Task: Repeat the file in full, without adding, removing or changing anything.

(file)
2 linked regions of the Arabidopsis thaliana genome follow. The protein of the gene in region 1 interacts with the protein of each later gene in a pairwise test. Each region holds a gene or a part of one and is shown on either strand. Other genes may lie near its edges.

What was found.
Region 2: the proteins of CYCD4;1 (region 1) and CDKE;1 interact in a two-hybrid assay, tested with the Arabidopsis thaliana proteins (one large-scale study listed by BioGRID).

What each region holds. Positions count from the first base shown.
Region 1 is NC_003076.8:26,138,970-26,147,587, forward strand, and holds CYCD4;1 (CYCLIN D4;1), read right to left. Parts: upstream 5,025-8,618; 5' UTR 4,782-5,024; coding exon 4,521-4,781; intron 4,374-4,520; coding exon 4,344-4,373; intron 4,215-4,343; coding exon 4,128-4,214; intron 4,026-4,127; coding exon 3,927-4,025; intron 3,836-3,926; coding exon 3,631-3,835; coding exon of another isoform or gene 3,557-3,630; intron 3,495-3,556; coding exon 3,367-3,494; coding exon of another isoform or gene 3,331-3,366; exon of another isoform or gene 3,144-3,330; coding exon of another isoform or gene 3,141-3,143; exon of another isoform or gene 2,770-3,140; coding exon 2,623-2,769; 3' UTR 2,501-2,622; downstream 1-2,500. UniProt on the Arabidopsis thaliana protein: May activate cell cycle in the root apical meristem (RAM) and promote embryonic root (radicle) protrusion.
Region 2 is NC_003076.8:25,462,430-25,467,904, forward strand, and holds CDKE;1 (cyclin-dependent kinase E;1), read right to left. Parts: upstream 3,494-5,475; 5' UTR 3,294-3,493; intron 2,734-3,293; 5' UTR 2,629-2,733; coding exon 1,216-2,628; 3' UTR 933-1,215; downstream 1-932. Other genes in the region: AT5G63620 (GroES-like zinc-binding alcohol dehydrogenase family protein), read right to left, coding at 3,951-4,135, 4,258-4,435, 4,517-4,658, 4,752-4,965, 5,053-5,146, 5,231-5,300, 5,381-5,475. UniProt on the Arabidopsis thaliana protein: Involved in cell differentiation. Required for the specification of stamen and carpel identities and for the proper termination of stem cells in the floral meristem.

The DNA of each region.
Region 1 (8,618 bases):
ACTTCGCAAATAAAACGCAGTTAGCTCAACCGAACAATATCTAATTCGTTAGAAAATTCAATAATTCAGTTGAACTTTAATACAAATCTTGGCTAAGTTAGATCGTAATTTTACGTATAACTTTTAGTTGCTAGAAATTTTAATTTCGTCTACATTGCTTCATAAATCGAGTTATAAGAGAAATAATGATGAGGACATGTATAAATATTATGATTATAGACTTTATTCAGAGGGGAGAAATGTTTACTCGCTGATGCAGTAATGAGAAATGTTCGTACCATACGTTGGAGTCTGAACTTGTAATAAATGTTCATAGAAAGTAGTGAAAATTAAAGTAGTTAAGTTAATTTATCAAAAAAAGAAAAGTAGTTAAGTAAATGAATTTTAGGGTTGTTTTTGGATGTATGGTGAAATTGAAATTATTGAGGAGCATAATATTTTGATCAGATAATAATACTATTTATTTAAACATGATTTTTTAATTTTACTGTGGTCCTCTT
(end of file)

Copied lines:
2 linked regions of the Arabidopsis thaliana genome follow. The protein of the gene in region 1 interacts with the protein of each later gene in a pairwise test. Each region holds a gene or a part of one and is shown on either strand. Other genes may lie near its edges.

What was found.
Region 2: the proteins of CYCD4;1 (region 1) and CDKE;1 interact in a two-hybrid assay, tested with the Arabidopsis thaliana proteins (one large-scale study listed by BioGRID).

What each region holds. Positions count from the first base shown.
Region 1 is NC_003076.8:26,138,970-26,147,587, forward strand, and holds CYCD4;1 (CYCLIN D4;1), read right to left. Parts: upstream 5,025-8,618; 5' UTR 4,782-5,024; coding exon 4,521-4,781; intron 4,374-4,520; coding exon 4,344-4,373; intron 4,215-4,343; coding exon 4,128-4,214; intron 4,026-4,127; coding exon 3,927-4,025; intron 3,836-3,926; coding exon 3,631-3,835; coding exon of another isoform or gene 3,557-3,630; intron 3,495-3,556; coding exon 3,367-3,494; coding exon of another isoform or gene 3,331-3,366; exon of another isoform or gene 3,144-3,330; coding exon of another isoform or gene 3,141-3,143; exon of another isoform or gene 2,770-3,140; coding exon 2,623-2,769; 3' UTR 2,501-2,622; downstream 1-2,500. UniProt on the Arabidopsis thaliana protein: May activate cell cycle in the root apical meristem (RAM) and promote embryonic root (radicle) protrusion.
Region 2 is NC_003076.8:25,462,430-25,467,904, forward strand, and holds CDKE;1 (cyclin-dependent kinase E;1), read right to left. Parts: upstream 3,494-5,475; 5' UTR 3,294-3,493; intron 2,734-3,293; 5' UTR 2,629-2,733; coding exon 1,216-2,628; 3' UTR 933-1,215; downstream 1-932. Other genes in the region: AT5G63620 (GroES-like zinc-binding alcohol dehydrogenase family protein), read right to left, coding at 3,951-4,135, 4,258-4,435, 4,517-4,658, 4,752-4,965, 5,053-5,146, 5,231-5,300, 5,381-5,475. UniProt on the Arabidopsis thaliana protein: Involved in cell differentiation. Required for the specification of stamen and carpel identities and for the proper termination of stem cells in the floral meristem.

The DNA of each region.
Region 1 (8,618 bases):
ACTTCGCAAATAAAACGCAGTTAGCTCAACCGAACAATATCTAATTCGTTAGAAAATTCAATAATTCAGTTGAACTTTAATACAAATCTTGGCTAAGTTAGATCGTAATTTTACGTATAACTTTTAGTTGCTAGAAATTTTAATTTCGTCTACATTGCTTCATAAATCGAGTTATAAGAGAAATAATGATGAGGACATGTATAAATATTATGATTATAGACTTTATTCAGAGGGGAGAAATGTTTACTCGCTGATGCAGTAATGAGAAATGTTCGTACCATACGTTGGAGTCTGAACTTGTAATAAATGTTCATAGAAAGTAGTGAAAATTAAAGTAGTTAAGTTAATTTATCAAAAAAAGAAAAGTAGTTAAGTAAATGAATTTTAGGGTTGTTTTTGGATGTATGGTGAAATTGAAATTATTGAGGAGCATAATATTTTGATCAGATAATAATACTATTTATTTAAACATGATTTTTTAATTTTACTGTGGTCCTCTT